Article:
WASHINGTON - Inside the Edwards campaign, there was what politicians like to refer to as a healthy debate over whether or not to fire two bloggers who had written about Catholics in ways that the candidate said "personally offended me."
One of the bloggers, Amanda Marcotte, wrote on the blog Pandagon on Dec. 26, "The Catholic Church is not about to let something like compassion for girls get in the way of using the state as an instrument to force women to bear more tithing Catholics."
In the end, Edwards decided to keep Marcotte and Melissa McKwen on staff. But "it was a tough decision," a campaign adviser said in an interview today, "and there was a lot of back and forth. It was certainly tough balancing what they've said in their private lives with how we want the campaign to be represented."
It wasn't that it was so hard standing up to the demands for their firing from Bill Donohue, president of the Catholic League for Religious and Civil Rights, whose main constituency seems to be TV bookers.
But there was a balancing act the Edwards aide did not want to discuss -- the choice between the passionate primary-season kingmakers in the blogosphere and the moderate religious voters any Democratic nominee will need to win a general election -- and the campaign chose the former.
So, there will be other purity tests for the candidate to fail in the blogosphere. But did Edwards just lose the Catholic vote? The aide sighed. "I think people will see the statements and know where John is coming from; people know those aren't John's views."
Comments in the blogosphere today overwhelmingly cast the issue as a no-brainer: Are you with us or against us? For many, it was a simple matter of whether Edwards would stand up -- for progressives, under pressure, and to the opposition.
Yet as the blogosphere gains clout, it will increasingly be held to the same standard as other political players, whose impolitic comments generally do result in termination.
And even among Catholic liberals, Marcotte's comments were widely seen as hurtful.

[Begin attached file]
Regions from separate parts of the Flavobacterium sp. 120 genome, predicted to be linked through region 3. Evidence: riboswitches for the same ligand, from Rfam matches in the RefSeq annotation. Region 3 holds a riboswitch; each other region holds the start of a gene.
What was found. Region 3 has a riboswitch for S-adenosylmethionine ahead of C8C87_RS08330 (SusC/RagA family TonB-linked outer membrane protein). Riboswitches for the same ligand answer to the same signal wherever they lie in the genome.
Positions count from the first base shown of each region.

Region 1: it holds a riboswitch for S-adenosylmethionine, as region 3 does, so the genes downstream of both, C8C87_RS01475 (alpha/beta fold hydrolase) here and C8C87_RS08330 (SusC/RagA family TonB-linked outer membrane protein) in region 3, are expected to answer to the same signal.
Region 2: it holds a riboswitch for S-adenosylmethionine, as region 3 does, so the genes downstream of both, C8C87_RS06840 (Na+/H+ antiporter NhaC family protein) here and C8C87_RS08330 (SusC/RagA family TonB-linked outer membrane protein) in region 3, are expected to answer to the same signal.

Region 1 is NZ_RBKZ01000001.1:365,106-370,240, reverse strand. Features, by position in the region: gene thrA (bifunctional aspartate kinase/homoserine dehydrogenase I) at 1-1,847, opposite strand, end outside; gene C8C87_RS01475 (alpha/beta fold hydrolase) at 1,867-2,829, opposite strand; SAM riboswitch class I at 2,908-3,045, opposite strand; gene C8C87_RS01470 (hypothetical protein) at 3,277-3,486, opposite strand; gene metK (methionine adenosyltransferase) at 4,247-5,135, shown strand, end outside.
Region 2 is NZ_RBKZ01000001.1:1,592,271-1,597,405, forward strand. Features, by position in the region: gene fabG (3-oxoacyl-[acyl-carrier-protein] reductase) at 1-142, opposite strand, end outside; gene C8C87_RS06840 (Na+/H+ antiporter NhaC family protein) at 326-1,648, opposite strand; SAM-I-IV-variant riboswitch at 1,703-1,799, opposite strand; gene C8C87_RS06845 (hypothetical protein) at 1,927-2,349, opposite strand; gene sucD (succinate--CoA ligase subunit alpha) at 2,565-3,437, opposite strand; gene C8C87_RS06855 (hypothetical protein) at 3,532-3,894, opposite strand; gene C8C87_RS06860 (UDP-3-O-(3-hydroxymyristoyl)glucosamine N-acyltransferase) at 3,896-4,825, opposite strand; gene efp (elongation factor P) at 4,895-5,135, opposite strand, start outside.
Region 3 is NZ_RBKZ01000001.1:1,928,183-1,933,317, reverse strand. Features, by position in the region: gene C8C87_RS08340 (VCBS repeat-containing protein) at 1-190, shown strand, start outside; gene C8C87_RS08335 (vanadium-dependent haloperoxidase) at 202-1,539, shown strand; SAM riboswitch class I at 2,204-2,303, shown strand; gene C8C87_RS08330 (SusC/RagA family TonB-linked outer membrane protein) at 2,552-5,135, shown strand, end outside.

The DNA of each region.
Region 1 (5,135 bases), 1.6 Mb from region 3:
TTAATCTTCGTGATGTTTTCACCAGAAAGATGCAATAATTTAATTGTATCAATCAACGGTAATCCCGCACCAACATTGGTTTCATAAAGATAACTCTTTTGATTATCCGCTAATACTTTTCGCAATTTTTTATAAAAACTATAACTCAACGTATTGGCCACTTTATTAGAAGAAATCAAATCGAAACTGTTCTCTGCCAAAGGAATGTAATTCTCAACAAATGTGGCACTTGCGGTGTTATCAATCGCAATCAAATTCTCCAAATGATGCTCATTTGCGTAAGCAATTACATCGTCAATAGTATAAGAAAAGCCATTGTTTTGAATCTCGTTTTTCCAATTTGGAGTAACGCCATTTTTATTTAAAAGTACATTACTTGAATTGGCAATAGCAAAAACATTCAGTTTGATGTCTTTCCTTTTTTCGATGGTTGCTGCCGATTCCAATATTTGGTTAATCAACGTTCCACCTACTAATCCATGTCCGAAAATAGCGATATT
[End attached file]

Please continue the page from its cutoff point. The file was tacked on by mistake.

At Commonwealmagazine.org, the online version of the liberal opinion magazine, Eduardo Penalver posted a piece that calls Donohue "an embarrassment who obviously doesn't hold himself to the same standards he holds for others."
Yet he goes on to say that, "As much as it pains me to say it, I think Donohue may have a point in this case...Marcotte's post goes beyond simply criticizing the Church's positions on contraception, etc. on the merits, and attacks the institution as a whole in ways that resonate with traditionally anti-Catholic rhetoric from the bad old days."
Edwards issued a statement today saying: "I've talked to Amanda and Melissa; they have both assured me that it was never their intention to malign anyone's faith, and I take them at their word.''
After reading that, Penalver added to his piece: "The comments on Marcotte's blog were clearly intended to offend...I think the vast majority of Catholic voters see that."
"For Edwards to take these two women at their words -- that they did not intend to offend -- is pretty much to tell those who are offended that there is something wrong with them."
Those who wrote in to comment overwhelmingly agreed. As one of them put it, "I have no time for Donohue...But, I have to say, Marcotte's comments were viciously anti-Catholic. The fact that many on the left failed to realize that explains very clearly why the GOP (a party that violates Catholic social theory over 90 percent of the time) seems to attract legions of Catholics."